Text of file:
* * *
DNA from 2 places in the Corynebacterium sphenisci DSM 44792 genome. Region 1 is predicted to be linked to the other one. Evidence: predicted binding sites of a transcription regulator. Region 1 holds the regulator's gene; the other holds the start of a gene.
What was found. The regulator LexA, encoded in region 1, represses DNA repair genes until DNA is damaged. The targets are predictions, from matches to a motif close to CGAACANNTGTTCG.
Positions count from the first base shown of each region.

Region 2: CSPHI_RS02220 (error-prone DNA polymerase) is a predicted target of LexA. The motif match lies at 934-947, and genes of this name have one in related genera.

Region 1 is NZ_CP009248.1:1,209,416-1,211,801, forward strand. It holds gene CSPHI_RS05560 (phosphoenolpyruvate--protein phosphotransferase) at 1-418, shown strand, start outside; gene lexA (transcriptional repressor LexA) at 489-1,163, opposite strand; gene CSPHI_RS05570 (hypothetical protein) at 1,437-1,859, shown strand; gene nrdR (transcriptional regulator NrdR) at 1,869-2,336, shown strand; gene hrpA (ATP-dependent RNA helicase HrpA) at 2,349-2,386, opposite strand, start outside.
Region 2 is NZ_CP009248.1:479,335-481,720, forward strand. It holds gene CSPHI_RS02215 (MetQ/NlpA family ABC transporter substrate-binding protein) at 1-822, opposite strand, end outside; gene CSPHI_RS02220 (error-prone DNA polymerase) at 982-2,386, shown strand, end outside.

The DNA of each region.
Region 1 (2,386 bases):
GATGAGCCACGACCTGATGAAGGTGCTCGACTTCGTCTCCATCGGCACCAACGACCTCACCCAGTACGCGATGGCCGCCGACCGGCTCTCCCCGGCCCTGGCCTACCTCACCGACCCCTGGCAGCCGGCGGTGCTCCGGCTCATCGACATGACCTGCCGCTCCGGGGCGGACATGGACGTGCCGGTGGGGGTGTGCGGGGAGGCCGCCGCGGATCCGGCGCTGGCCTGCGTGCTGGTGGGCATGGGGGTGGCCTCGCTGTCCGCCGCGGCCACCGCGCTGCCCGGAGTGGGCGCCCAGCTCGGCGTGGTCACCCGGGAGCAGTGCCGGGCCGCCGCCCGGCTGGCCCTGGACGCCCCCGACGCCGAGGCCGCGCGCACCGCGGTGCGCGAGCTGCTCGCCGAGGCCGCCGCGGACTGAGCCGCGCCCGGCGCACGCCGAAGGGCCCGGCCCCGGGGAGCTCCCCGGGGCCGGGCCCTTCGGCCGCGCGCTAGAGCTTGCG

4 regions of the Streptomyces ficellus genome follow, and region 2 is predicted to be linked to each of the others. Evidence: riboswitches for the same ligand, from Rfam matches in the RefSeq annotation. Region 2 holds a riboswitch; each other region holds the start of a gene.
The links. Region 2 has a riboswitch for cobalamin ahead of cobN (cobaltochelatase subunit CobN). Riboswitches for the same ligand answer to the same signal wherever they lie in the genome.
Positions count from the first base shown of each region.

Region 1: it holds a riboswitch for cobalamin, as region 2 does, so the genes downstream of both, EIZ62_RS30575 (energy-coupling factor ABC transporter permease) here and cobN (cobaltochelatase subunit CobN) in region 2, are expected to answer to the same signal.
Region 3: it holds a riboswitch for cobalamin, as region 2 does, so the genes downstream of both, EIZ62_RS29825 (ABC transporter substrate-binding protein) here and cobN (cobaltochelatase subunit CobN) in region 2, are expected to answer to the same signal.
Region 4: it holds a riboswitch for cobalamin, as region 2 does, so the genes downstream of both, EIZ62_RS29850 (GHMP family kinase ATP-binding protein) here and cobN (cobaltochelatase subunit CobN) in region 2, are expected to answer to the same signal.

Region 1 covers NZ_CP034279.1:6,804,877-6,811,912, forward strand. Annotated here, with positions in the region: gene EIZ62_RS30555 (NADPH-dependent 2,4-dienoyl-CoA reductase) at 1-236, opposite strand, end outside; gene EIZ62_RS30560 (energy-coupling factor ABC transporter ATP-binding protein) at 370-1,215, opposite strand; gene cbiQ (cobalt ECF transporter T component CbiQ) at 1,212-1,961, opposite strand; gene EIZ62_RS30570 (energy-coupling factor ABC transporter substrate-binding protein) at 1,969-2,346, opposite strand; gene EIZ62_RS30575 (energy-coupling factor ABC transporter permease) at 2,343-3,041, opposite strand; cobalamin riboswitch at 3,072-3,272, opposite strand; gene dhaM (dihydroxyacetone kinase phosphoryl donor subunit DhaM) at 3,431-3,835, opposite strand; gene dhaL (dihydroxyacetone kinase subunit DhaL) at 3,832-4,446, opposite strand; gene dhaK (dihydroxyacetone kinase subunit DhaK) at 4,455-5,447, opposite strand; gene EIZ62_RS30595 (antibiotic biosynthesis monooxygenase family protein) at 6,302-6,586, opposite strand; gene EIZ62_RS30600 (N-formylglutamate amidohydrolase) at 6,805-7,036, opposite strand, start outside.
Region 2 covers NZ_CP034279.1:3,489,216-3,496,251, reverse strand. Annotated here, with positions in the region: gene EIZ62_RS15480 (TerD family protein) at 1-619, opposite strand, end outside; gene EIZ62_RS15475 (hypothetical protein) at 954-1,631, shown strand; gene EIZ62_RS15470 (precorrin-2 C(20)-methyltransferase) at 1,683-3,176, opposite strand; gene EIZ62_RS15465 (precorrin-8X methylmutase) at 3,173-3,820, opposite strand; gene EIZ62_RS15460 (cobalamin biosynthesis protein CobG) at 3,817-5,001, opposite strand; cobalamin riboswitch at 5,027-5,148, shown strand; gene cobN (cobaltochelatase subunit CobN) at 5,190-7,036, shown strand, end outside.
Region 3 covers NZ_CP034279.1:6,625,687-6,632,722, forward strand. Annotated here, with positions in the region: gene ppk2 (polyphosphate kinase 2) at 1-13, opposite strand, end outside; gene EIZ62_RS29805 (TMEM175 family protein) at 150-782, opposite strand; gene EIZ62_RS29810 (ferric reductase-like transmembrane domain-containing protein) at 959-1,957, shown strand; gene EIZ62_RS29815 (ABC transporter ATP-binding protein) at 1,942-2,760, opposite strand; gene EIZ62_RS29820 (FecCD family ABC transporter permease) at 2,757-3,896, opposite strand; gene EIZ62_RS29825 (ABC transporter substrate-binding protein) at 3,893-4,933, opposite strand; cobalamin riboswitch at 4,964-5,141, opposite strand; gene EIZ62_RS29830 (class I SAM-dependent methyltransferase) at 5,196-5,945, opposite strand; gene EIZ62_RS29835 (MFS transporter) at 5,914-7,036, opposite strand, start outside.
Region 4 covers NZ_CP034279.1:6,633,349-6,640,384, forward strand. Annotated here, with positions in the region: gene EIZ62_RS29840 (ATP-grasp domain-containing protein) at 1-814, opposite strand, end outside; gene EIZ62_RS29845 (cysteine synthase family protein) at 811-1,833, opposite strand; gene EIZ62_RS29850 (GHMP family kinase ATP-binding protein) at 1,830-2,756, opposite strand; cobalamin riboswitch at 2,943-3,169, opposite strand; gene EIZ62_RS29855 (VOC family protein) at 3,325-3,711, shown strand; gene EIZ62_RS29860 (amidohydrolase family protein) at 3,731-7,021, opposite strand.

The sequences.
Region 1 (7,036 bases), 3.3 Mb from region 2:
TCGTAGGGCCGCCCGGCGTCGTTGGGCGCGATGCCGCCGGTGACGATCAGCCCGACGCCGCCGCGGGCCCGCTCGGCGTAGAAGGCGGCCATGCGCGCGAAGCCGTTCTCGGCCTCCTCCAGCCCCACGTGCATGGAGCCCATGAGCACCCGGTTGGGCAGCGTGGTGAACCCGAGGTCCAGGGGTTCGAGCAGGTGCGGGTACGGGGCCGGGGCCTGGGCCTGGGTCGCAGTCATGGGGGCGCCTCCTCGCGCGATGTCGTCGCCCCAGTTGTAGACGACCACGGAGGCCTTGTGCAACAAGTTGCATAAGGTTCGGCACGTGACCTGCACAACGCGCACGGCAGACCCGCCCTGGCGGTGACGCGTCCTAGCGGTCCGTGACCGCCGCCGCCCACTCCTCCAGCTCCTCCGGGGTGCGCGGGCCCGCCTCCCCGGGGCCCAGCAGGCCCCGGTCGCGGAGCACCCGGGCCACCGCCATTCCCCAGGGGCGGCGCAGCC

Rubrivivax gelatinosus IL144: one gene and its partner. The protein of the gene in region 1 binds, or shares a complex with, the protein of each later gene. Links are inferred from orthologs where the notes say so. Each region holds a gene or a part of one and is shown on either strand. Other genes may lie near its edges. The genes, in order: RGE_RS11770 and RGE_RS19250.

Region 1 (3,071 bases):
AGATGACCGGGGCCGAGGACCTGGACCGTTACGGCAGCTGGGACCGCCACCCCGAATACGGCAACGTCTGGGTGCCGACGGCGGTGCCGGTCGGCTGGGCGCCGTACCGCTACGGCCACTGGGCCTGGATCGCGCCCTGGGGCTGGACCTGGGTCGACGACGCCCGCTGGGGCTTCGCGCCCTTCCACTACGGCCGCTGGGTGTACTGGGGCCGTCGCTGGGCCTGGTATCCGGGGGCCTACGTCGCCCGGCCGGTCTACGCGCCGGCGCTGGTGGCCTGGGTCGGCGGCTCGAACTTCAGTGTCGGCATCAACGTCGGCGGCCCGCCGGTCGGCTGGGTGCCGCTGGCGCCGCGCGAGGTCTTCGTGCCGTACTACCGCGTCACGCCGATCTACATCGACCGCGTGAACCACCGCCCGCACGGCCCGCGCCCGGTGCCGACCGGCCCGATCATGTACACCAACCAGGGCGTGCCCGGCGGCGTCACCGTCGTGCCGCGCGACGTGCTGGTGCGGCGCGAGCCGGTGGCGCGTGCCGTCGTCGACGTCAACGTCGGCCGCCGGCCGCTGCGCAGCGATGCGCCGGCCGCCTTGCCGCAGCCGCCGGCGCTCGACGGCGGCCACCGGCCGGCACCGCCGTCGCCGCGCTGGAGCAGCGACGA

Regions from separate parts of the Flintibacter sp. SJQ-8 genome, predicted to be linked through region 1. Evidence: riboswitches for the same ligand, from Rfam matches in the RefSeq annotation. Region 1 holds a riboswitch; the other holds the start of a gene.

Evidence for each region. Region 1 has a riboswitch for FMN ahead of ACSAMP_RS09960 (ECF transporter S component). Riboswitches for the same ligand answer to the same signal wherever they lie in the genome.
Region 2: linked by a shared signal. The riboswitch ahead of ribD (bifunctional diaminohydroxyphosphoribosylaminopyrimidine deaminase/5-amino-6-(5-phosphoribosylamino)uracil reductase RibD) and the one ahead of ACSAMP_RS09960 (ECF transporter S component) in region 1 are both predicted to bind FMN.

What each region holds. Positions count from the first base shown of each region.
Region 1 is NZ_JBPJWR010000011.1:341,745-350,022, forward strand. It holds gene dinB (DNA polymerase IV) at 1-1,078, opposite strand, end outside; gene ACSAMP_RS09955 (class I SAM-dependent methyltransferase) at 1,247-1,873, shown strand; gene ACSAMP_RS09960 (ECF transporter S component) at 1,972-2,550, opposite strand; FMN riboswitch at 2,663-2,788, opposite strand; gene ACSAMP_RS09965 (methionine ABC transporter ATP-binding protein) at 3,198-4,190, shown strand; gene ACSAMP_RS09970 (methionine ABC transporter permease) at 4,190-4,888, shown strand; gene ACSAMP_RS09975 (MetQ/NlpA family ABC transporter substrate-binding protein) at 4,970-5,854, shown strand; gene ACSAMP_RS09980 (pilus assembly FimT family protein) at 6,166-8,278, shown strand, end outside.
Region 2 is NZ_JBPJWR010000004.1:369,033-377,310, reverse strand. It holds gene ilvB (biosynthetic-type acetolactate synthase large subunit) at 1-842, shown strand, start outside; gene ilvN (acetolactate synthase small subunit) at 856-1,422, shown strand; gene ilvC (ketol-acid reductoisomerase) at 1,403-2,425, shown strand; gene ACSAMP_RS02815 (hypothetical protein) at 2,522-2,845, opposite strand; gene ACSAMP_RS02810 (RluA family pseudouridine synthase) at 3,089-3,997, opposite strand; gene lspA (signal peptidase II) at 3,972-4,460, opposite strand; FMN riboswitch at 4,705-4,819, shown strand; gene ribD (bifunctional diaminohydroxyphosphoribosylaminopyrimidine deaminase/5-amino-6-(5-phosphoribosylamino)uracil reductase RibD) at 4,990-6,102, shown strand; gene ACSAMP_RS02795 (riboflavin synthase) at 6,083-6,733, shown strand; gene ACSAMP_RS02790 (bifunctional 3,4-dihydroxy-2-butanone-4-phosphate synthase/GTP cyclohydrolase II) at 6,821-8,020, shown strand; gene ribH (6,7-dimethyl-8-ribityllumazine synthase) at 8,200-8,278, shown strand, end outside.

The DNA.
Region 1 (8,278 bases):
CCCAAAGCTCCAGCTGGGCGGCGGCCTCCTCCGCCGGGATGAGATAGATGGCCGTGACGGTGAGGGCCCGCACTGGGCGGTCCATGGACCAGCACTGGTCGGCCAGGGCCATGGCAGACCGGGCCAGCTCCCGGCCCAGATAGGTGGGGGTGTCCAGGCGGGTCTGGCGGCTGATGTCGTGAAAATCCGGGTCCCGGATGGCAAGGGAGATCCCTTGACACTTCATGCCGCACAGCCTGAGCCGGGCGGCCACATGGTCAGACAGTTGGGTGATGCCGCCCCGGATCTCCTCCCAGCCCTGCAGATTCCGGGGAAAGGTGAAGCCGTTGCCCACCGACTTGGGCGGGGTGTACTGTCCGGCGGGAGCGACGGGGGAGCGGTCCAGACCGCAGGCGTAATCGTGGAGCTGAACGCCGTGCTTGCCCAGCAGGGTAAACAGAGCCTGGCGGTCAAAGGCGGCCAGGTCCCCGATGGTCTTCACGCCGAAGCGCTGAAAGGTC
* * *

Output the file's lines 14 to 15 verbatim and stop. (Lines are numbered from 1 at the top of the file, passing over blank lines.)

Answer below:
Region 3: it holds a riboswitch for cobalamin, as region 2 does, so the genes downstream of both, EIZ62_RS29825 (ABC transporter substrate-binding protein) here and cobN (cobaltochelatase subunit CobN) in region 2, are expected to answer to the same signal.
Region 4: it holds a riboswitch for cobalamin, as region 2 does, so the genes downstream of both, EIZ62_RS29850 (GHMP family kinase ATP-binding protein) here and cobN (cobaltochelatase subunit CobN) in region 2, are expected to answer to the same signal.